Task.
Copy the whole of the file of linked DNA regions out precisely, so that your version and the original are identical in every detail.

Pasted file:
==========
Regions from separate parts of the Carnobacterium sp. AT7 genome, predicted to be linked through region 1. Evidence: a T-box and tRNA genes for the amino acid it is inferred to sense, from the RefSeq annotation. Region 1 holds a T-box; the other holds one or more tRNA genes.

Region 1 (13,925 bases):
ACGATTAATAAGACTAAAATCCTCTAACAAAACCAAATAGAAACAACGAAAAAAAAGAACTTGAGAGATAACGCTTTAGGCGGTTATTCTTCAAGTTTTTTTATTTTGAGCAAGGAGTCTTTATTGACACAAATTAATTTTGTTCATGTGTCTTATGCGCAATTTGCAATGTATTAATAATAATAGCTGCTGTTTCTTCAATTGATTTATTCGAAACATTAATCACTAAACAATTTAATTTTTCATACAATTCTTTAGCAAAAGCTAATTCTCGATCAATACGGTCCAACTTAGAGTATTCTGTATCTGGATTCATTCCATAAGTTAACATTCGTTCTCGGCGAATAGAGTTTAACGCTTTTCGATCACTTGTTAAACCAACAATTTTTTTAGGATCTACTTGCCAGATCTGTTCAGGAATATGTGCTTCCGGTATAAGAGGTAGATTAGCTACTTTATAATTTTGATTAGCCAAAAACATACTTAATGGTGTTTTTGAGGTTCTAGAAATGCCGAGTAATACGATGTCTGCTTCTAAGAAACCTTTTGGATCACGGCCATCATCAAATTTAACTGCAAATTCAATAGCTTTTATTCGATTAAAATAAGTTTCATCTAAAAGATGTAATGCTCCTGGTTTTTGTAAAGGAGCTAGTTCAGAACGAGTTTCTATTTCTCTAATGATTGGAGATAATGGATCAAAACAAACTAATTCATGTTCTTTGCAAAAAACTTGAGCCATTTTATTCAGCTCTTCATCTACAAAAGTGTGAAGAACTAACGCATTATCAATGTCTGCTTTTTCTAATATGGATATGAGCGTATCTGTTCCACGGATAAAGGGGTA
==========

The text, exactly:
Regions from separate parts of the Carnobacterium sp. AT7 genome, predicted to be linked through region 1. Evidence: a T-box and tRNA genes for the amino acid it is inferred to sense, from the RefSeq annotation. Region 1 holds a T-box; the other holds one or more tRNA genes.

Region 1 (13,925 bases):
ACGATTAATAAGACTAAAATCCTCTAACAAAACCAAATAGAAACAACGAAAAAAAAGAACTTGAGAGATAACGCTTTAGGCGGTTATTCTTCAAGTTTTTTTATTTTGAGCAAGGAGTCTTTATTGACACAAATTAATTTTGTTCATGTGTCTTATGCGCAATTTGCAATGTATTAATAATAATAGCTGCTGTTTCTTCAATTGATTTATTCGAAACATTAATCACTAAACAATTTAATTTTTCATACAATTCTTTAGCAAAAGCTAATTCTCGATCAATACGGTCCAACTTAGAGTATTCTGTATCTGGATTCATTCCATAAGTTAACATTCGTTCTCGGCGAATAGAGTTTAACGCTTTTCGATCACTTGTTAAACCAACAATTTTTTTAGGATCTACTTGCCAGATCTGTTCAGGAATATGTGCTTCCGGTATAAGAGGTAGATTAGCTACTTTATAATTTTGATTAGCCAAAAACATACTTAATGGTGTTTTTGAGGTTCTAGAAATGCCGAGTAATACGATGTCTGCTTCTAAGAAACCTTTTGGATCACGGCCATCATCAAATTTAACTGCAAATTCAATAGCTTTTATTCGATTAAAATAAGTTTCATCTAAAAGATGTAATGCTCCTGGTTTTTGTAAAGGAGCTAGTTCAGAACGAGTTTCTATTTCTCTAATGATTGGAGATAATGGATCAAAACAAACTAATTCATGTTCTTTGCAAAAAACTTGAGCCATTTTATTCAGCTCTTCATCTACAAAAGTGTGAAGAACTAACGCATTATCAATGTCTGCTTTTTCTAATATGGATATGAGCGTATCTGTTCCACGGATAAAGGGGTA